Is all the fuss only about azan?
The picture, taken on 2014 by Mulay, shows the members of the Mandal performing bhajans
NIRTIKA PANDITA | Fri, 21 Apr 2017-08:05am , DNAWith Sonu Nigam raising the issue of loudspeakers, it is about time to see it beyond the ambit of religion
Singer Sonu Nigam isn't the only person irked by blaring loudspeakers at odd hours of night and morning. Milind Sharad Mulay, a resident of central Mumbai, has lodged three police complaints and sent them numerous letters for the last four years against the organisers of Shri Akkalkot Swami Padayatra Mitra Mandal for playing music after 10pm. Mulay dispatched his latest letter to the deputy police commissioner in Worli at the end of March to have the Mandal uninstall the loudspeakers that it has installed on the ledge of his windows. Not only have the police not taken any action, but they'd responded to Mulay's complaints in 2016 by saying there has been no violation of noise limits.
The permissible decibel limit during daytime in India is upto 65decibels and not above 45 decibels at night, after 10pm, according to the Union Ministry of Environment. Noise above this prescribed decibel level can lead to hearing disabilities. Twenty-seven per cent of India's population suffers disabling hearing loss, according to a World Health Organisation's report in 2012. Another 48 per cent Indians over the age of 65 suffer from debilitating hearing loss as compared to just 18 per cent in high-income countries, the report adds. “People do not draw any link between noise pollution and heart disease,” says Sumaira Abdulali, environmentalist and convenor of NGO AWAAZ Foundation. “The last thing that is directly related to noise is mental health. Noise can push up adrenaline levels, which can make one angry.”
This is apparent in Mulay's case, who first lodged a complaint against the Mandal with the Shivaji Park police station in 2013. “The organisers take out a possession every year from Mumbai till Akkalkot in Solapur. Once their padayatra is over, they conduct the pooja here,” says Mulay, 49, a resident of NC Kelkar Road. Talking about how the bhajans and the aarti agonises his parents, aged 80 and 75, he has stated in his complaint that the senior citizens “suffer mental agony due to high noise”.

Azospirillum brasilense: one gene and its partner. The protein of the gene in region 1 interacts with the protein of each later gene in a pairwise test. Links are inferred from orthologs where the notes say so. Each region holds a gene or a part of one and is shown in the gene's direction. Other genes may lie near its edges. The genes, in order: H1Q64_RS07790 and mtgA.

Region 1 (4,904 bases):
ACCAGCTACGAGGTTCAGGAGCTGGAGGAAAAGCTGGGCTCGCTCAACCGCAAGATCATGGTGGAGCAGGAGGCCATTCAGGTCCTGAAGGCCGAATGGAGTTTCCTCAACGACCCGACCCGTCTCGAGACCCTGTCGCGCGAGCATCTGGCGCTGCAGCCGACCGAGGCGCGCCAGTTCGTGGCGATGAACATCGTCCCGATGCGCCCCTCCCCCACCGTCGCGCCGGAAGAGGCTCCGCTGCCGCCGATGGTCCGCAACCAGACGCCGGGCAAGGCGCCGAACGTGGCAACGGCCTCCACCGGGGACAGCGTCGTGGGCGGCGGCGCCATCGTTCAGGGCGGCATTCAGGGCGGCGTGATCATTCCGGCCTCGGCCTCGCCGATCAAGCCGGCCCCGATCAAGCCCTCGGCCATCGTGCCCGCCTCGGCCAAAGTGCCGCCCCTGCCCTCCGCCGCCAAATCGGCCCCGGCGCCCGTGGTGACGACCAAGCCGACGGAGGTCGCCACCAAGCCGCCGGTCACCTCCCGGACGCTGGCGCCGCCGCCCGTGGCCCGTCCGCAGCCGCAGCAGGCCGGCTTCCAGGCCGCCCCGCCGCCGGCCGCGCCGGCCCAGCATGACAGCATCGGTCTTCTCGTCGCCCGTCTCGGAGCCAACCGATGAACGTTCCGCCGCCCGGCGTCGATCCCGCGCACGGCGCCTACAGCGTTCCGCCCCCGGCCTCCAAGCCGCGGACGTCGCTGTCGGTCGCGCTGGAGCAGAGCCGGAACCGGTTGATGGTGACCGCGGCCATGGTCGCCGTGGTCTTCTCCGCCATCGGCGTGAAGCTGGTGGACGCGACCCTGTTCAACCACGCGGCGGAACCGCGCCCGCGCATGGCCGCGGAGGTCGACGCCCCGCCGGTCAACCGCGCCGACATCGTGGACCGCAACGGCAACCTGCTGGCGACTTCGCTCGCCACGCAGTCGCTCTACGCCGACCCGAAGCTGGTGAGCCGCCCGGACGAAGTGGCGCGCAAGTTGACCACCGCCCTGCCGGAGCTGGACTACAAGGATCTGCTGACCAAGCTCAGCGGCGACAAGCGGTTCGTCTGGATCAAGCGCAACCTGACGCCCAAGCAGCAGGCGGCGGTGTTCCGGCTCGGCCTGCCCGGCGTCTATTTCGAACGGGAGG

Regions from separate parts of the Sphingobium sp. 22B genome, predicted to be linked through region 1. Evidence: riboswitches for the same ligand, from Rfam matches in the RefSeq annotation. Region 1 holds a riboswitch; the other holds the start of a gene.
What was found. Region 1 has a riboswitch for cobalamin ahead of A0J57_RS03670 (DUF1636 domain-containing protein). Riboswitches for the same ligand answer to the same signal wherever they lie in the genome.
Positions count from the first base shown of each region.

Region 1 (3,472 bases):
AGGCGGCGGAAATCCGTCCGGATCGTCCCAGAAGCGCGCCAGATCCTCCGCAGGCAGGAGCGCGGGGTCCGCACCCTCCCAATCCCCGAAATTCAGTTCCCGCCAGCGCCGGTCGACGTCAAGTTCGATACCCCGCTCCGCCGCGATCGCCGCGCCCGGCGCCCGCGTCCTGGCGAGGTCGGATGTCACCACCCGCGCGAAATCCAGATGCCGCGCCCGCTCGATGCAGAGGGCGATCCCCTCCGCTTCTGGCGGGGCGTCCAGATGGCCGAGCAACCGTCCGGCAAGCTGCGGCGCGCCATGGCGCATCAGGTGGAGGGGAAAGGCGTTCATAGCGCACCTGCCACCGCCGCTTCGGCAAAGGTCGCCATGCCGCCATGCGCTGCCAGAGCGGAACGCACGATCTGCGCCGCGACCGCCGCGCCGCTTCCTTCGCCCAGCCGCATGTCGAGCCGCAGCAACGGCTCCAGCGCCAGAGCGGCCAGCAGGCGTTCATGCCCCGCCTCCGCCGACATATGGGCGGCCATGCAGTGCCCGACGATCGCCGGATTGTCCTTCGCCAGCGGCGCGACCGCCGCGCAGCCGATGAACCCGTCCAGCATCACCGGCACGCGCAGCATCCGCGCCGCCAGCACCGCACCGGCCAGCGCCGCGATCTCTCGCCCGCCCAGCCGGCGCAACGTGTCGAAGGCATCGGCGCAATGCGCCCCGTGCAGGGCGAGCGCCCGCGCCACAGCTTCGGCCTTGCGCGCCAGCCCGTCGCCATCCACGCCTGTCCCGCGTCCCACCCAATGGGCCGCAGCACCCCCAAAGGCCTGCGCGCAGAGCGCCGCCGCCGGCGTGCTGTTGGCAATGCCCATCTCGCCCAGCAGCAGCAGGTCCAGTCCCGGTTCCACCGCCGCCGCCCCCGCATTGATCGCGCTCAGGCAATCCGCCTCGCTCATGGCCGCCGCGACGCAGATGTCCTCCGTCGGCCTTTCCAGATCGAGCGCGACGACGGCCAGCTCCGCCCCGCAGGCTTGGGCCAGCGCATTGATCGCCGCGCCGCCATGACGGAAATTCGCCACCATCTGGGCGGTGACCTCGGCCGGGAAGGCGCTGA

Mulay lodged complaints and sent letters to the senior police inspector again in 2014 and 2015, but there was no action. He then had to resort to filing Right to Information (RTI) pleas to find out what action was being taken. The RTI responses for each of his complaints revealed that “no action had been taken for the violation of Noise Pollution Rules, 2000” and also pointed that “no permission had been issued for the bhajan or the use of musical instruments for the said event by Shivaji Park police station”.
“Based on my complaints, three notices were sent to Ajay Sawant, one of the organisers of the Mandal,” says Mulay, adding that even his request for submission of noise level readings by the Shivaji Park police station to Maharashtra Pollution Control Board had not been answered.
After several failed attempts to draw the attention of authorities, Mulay wrote to Dadar assistant commissioner of police in 2016 only to receive a reply a year later stating that the “organisers had not violated the noise limits and hence no action had been taken”.
However, after procuring a copy of the report and panchanama of noise level readings, he learnt that the “noise levels had touched 103dB”, implying that the police officials had been making false statements.
Senior Inspector Gangadhar Sonawane while speaking to DNA said the organisers had the permission to conduct bhajan, maintianing that the decibel levels were in limit.
The Supreme Court has been clear in its orders that noise from places of worship or related to religious events should be treated like any other form of noise, and curbed by 10pm. Abdulali says that there is a lot of political will to not implement rules about noise limits. “The rules are made by the political establishment even though the decibel limits are fixed by the Bombay High Court,” says Abdulali and adds that while authorities are supposed to take action, “we all know that sometimes they do and sometimes they don't”. “We have to make them take action and that will happen only through public participation.”
Unfortunately, both she and Mulay agree that a majority of people are afraid to raise their voice or lodge complaints against those create noise pollution. Now that Sonu Nigam has raised his voice, perhaps people will take cognisance of the issue. And forunately for Nigam, the Shahi Imam of Lucknow, Maulana Khalid Rasheed Farangi Mahli, who condemned Nigam's tonsuring, acknowledged that there is a need to set a decibel limit for mosques in residential areas. “Islam says if your neighbour is not happy with you, you can't make Allah happy either,” he said.
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Awaaz Foundation's anti- noise pollution campaign has been covered extensively in the Press and media since 2003.